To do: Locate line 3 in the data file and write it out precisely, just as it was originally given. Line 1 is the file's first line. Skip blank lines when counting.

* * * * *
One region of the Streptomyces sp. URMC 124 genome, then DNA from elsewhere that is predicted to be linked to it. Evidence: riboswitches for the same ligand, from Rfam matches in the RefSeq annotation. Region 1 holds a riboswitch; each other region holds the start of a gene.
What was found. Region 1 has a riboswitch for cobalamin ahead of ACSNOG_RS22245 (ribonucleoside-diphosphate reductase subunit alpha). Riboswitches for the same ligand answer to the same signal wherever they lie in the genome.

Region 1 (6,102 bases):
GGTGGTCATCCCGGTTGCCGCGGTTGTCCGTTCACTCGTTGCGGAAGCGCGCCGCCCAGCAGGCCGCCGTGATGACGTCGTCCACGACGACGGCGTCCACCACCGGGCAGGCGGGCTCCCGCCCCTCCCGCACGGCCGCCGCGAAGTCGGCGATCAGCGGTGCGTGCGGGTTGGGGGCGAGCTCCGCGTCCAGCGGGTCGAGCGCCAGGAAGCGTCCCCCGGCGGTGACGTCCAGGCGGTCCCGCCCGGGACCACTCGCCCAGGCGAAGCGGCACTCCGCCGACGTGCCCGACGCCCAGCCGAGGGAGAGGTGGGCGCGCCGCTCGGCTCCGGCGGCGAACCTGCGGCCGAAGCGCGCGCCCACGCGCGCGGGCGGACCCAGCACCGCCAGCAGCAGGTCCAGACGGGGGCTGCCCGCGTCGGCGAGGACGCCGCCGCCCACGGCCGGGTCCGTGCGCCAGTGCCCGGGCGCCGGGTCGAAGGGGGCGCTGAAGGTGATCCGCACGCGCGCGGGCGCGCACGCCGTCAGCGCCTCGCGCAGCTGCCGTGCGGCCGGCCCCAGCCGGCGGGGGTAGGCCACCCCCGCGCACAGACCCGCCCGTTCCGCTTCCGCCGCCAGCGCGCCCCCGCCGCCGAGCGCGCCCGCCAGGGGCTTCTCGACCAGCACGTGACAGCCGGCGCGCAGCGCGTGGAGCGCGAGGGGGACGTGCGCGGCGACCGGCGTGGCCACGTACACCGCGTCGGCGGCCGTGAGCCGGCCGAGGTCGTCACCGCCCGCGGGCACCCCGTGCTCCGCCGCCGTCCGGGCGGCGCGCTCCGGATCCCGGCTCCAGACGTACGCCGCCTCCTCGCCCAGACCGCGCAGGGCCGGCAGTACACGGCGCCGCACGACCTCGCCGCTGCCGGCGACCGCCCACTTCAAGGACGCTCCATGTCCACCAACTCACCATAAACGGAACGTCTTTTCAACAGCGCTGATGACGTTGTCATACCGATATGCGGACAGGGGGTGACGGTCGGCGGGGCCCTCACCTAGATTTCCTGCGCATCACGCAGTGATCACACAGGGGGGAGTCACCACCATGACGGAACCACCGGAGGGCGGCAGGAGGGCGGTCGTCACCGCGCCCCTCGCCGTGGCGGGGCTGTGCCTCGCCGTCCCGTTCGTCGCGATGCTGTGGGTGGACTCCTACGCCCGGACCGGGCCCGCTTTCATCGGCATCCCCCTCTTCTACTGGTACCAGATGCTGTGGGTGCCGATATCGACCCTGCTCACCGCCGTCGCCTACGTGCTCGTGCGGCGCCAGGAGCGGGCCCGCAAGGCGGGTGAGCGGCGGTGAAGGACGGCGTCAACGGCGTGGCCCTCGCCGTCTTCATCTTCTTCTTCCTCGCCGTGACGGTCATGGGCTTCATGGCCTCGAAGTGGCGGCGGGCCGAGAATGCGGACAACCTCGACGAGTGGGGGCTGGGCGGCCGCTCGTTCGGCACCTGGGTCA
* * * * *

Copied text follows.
Region 1 (6,102 bases):